An insecticide exists, which is based on the spores and toxins produced by a bacterium: Bacillus thuringiensis (Bt). It is a very specific product, which can be used to control caterpillars (larvae of moths and butterflies).
Bt is not a contact poison, but acts like a stomach poison. It must be eaten by the insects to be active. It will only kill caterpillars which feed on plant parts that were sprayed with the product. As such, it will be more effective against caterpillars that feed externally on leaves. It is less effective against internal feeders such as stem borers or leaf miners.
Bt is a biological agent rather than a synthetic chemical. Compared to most chemical pesticides, Bt has the advantage that it does not kill the beneficial insects or spiders. It is also less toxic and thus safer for the user (farmer) and for the consumers.
An important cabbage pest is the diamond-back moth (Plutella xylostella). If all other methods have failed to keep this pest under control, Bt could be applied rather than synthetic pesticides. Adult of the Diamond-back moth.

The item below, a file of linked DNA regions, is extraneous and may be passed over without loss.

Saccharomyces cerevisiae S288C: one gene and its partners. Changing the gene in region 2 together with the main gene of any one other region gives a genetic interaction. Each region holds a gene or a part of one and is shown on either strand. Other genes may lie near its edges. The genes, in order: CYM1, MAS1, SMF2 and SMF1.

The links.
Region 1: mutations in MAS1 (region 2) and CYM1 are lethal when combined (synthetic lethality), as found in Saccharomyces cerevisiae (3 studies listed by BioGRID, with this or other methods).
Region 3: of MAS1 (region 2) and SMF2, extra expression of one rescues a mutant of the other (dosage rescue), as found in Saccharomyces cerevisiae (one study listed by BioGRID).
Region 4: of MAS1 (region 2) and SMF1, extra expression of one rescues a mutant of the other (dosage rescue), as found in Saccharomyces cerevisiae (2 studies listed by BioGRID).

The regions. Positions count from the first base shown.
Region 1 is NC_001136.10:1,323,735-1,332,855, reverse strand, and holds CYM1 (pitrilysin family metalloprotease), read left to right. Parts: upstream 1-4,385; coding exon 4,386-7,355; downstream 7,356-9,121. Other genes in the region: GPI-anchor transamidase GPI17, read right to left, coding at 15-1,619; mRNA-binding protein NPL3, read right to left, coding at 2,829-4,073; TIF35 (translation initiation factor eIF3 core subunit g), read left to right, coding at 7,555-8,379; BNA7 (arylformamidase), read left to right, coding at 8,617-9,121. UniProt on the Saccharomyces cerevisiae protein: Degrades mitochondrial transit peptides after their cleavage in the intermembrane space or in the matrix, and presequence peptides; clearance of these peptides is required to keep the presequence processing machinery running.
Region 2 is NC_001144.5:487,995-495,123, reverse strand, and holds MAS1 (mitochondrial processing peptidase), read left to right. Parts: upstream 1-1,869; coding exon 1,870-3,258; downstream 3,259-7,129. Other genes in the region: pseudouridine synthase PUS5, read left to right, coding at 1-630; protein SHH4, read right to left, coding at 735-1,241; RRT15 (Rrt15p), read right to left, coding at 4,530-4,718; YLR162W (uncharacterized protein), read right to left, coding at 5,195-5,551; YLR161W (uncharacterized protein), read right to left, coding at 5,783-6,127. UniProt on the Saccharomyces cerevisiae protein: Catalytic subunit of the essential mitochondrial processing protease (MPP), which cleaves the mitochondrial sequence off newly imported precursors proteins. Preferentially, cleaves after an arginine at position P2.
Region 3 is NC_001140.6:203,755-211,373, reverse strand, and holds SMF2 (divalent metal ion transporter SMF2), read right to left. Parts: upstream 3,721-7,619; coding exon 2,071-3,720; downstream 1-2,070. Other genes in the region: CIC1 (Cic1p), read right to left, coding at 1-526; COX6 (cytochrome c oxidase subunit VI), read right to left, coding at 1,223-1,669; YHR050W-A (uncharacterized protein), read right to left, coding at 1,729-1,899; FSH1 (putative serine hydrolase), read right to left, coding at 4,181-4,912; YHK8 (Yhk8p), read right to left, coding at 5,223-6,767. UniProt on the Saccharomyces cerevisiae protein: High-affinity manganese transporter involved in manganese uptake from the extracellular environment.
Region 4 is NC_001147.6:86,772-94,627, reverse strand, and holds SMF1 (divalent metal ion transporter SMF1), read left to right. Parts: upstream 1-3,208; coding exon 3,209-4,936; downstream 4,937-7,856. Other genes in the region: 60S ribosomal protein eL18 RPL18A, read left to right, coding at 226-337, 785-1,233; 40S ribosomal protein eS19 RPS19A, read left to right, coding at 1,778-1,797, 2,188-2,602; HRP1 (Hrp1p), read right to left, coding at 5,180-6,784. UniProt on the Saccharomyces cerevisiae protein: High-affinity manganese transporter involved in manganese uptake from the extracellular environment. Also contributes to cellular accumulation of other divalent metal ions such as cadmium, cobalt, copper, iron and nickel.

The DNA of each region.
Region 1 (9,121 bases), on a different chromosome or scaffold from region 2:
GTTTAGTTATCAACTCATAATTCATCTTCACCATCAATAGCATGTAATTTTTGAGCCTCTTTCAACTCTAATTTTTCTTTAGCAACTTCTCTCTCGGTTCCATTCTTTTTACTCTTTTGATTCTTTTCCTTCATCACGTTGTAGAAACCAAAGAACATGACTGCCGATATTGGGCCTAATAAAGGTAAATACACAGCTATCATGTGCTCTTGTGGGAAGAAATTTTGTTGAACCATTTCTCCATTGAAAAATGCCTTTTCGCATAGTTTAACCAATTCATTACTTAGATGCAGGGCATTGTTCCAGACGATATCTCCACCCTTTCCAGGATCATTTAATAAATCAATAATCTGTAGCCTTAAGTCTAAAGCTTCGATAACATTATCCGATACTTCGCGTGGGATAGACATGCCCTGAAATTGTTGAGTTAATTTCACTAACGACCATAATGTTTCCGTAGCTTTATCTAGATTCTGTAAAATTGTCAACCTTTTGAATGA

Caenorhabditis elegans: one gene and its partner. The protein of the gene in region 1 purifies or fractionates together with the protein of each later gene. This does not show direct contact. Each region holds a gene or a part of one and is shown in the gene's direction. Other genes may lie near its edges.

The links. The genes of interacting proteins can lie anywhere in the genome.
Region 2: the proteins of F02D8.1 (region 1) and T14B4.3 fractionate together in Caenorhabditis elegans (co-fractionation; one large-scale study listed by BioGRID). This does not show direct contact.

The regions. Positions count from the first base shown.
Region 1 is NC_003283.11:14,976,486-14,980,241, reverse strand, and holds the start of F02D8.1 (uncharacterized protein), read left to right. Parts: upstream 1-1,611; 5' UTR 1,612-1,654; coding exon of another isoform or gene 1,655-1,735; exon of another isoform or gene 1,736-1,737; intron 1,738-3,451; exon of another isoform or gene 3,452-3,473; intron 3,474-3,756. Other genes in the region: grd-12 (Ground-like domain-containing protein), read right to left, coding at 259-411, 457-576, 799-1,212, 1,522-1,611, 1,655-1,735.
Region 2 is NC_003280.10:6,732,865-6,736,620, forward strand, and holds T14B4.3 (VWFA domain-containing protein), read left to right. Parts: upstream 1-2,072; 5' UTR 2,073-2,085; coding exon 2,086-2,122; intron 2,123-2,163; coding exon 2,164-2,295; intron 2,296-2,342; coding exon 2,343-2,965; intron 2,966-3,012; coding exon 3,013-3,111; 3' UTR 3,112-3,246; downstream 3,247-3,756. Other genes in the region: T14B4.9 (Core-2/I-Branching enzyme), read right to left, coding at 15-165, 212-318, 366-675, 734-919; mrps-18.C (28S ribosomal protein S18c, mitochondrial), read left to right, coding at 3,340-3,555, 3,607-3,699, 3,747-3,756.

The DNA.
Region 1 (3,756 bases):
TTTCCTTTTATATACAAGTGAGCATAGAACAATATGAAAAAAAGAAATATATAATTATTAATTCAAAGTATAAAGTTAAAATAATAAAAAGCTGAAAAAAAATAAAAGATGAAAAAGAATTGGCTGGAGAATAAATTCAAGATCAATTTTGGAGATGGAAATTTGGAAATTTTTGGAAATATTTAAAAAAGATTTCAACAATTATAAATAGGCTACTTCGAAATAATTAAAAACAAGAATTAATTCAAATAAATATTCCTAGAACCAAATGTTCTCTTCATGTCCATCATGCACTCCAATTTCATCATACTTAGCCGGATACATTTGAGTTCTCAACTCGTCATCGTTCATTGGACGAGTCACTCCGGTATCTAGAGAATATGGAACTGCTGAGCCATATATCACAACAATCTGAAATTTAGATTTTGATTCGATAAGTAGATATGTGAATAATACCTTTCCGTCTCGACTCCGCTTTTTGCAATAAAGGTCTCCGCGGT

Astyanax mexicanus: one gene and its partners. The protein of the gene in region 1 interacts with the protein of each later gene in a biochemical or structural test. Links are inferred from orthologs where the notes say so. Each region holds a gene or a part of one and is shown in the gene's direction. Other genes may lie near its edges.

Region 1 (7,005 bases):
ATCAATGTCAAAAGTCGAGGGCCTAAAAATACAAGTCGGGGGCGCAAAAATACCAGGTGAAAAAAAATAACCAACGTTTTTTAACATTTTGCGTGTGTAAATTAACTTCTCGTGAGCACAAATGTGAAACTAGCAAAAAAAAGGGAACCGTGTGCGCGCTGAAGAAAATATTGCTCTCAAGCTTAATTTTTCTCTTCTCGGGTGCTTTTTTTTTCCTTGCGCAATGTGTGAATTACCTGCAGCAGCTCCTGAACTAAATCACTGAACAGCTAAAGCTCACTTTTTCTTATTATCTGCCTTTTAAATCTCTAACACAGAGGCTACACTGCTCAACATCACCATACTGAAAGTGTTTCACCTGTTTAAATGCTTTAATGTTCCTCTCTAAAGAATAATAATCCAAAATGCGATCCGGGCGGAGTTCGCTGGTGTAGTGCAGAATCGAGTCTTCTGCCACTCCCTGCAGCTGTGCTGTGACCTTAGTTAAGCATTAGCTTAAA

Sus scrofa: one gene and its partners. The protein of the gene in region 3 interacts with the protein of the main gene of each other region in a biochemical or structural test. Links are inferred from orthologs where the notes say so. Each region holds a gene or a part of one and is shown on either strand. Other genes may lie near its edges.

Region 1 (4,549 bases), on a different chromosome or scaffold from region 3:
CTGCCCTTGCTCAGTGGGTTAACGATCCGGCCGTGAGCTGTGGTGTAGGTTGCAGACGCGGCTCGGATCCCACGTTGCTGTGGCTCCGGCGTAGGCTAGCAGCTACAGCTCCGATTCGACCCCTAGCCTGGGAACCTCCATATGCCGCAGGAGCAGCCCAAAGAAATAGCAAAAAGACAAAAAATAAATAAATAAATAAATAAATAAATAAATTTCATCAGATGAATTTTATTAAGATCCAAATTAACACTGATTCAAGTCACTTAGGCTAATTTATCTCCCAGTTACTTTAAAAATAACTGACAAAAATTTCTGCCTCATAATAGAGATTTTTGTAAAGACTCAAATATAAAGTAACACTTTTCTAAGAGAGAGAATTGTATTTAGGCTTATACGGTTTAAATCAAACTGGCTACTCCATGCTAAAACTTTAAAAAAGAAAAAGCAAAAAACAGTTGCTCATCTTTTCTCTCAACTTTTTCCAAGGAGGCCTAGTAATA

Bt is effective against caterpillars, but it works rather slowly. The insects don’t drop dead immediately. After ingesting Bt the caterpillars will first slow down and stop feeding. They die after a few days.
Read more about Bt on these pages:
- Bt Basics for vegetable Integrated Pest Management (page designed for IPM facilitators)
- Growers’ guide to Bt (page designed for vegetable growers in Thailand)